It’s incredible to think the real life Battle of the Sexes tennis match happened at all. Putting world number one woman tennis player Billie Jean King up against fifty-five-year-old former champ Bobby Riggs was a patently insane contest. But feminism was breaking new ground, sexism was rampant, and this circus sideshow became a cultural juggernaut. Their man vs. woman match is still the most watched tennis event ever, to this day. Does the movie Battle of the Sexes live up to its namesake, the wacko pinnacle of seventies gender wars? Or is it just a lot of racket?
Jonathan Dayton and Valerie Faris serve up Battle of the Sexes with winning panache. The duo that directed Little Miss Sunshine know their way around quirky uplift. They’ve got plenty to work with. Billie Jean King (Emma Stone) is the top woman player in tennis, but Australian Margaret Court is nipping at her heels. She’s duking it out with the US Lawn Tennis Association over prize money, arguing if women players have the same draw as men, they should earn the same. And while her husband Larry King (different Larry King, played by Austin Stowell) is super supportive, Billie Jean is wrestling with the dawning certainty she’s attracted to women.
Meanwhile Bobby Riggs (Steve Carrell) is a washed up pro living on his wife Priscilla’s largesse (captured with subtle certitude by Elisabeth Shue). He gambles constantly to keep some kind of competitive thrill in his life, betting on ludicrous stunts like playing while he runs around the court with two dogs on leashes. Carrell’s charm keeps Riggs from cutting too harsh a figure, more a showy oaf with an angle that a woman-hating sleaze.
The tennis bosses don’t care for King’s gumption. To protest, she and her manager Gladys Heldman (an effective Sarah Silverman) take the women players off the circuit, forming the Women’s Tennis Association and organizing their own tour. This in turn gives Riggs the brainwave to challenge King with a battle of the sexes match, to put these uppity women back in their place.
The story ping-pongs back and forth between these two, with a will she or won’t she take the gambit structure. But a lot of the plot sits on the sidelines to make room for King’s budding relationship with her hair stylist Marilyn Barnett (Andrea Riseborough). Emma Stone’s wonderful at capturing King’s inner turmoil as she recognizes who she might really be. The film’s unsubtle in playing out the romance, falling on an almost gauzy Harlequin vibe.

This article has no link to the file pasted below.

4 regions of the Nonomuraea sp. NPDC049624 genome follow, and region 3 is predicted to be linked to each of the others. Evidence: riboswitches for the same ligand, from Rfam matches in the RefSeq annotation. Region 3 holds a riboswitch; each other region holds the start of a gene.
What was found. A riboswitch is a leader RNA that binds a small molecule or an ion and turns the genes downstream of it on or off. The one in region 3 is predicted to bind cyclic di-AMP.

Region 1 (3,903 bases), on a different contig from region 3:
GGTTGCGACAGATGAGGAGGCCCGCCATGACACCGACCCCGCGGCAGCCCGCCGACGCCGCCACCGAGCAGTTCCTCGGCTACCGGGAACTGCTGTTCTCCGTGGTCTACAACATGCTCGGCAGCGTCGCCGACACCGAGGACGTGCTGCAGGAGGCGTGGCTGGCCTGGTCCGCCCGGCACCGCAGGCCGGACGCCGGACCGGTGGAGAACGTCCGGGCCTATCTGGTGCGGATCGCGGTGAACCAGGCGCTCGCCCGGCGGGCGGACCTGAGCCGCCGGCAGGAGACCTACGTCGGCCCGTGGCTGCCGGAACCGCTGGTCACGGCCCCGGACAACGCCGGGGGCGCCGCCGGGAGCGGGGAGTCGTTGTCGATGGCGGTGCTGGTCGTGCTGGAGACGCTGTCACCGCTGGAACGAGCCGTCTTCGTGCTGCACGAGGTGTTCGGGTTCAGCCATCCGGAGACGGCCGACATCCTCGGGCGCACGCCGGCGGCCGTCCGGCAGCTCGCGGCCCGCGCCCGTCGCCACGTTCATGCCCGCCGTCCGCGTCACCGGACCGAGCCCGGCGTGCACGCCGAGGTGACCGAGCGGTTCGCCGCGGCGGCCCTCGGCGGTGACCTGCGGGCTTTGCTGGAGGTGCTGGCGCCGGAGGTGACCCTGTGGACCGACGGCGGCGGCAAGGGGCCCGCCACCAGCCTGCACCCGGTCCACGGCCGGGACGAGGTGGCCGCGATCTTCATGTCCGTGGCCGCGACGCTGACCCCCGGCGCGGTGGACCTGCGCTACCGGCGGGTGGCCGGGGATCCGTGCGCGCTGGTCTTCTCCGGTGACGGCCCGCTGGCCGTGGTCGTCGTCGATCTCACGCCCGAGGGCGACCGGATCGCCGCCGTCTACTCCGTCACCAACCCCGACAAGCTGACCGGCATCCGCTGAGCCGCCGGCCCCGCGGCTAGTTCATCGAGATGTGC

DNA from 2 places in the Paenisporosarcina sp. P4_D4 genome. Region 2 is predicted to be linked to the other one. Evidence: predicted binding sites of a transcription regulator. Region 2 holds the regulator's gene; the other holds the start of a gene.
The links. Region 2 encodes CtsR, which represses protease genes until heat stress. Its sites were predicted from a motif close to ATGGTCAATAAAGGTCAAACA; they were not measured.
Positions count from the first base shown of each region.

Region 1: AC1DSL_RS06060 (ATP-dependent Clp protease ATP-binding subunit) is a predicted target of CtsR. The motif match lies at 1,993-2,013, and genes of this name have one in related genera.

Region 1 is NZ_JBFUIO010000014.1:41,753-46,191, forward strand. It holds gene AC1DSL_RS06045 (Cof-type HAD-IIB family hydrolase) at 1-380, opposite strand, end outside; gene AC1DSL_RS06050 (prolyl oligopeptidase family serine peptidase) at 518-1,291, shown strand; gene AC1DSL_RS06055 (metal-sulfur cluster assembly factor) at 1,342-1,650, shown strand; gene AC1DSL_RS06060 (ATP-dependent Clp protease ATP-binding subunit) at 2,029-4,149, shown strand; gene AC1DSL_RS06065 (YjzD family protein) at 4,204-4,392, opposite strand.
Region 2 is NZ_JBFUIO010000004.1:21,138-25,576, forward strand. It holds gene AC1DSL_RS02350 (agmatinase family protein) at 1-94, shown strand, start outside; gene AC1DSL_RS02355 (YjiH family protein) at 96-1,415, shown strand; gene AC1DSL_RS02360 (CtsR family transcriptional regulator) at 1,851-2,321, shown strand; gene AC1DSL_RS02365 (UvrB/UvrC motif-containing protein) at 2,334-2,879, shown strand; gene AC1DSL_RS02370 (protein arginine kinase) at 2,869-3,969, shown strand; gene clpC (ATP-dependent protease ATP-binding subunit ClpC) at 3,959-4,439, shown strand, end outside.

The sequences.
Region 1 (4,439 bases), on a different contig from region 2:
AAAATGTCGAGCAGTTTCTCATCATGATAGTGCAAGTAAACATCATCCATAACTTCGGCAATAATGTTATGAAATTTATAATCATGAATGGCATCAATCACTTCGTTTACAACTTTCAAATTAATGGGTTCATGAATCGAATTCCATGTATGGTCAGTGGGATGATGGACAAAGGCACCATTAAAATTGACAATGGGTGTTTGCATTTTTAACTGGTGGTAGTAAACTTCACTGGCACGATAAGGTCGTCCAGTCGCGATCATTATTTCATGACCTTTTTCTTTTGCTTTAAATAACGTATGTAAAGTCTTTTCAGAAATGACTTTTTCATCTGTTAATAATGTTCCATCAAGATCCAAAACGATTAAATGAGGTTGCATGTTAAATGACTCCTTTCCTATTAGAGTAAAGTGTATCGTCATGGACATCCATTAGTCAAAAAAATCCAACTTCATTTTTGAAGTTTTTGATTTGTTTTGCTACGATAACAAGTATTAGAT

The net result is peculiar but enjoyable. Faced with a real life story brimming with curious characters and over-the-top antics, Battle of the Sexes comes off more like a feminist fable. From the distance of forty-four years, it’s hard to appreciate the real victories of the era. Of course there’s the misogynist pushback of our Trumpian times. Even the equal pay question is far from won in most job arenas. It wasn’t until Venus and Serena Williams fought vociferously for equal prize money that it happened in tennis. That was in 2007, thirty-four years after King first staked that ground.
Billie Jean King’s victory over Bobby Riggs was a meaningful moment for women. With millions watching, she took him down in the Houston Astrodome, fer chrissakes. But it was just one in a huge number of victories for one of the best players of all time. Battle of the Sexes gives into the circus more than it showcases the tennis, but it does take pains to portray the single-mindedness necessary to be a champion. There’s just too much going on, and too much play to both sides, for the movie to cohere into something more potent. With King’s relationships so clearly in the foreground, it’s love that wins this match.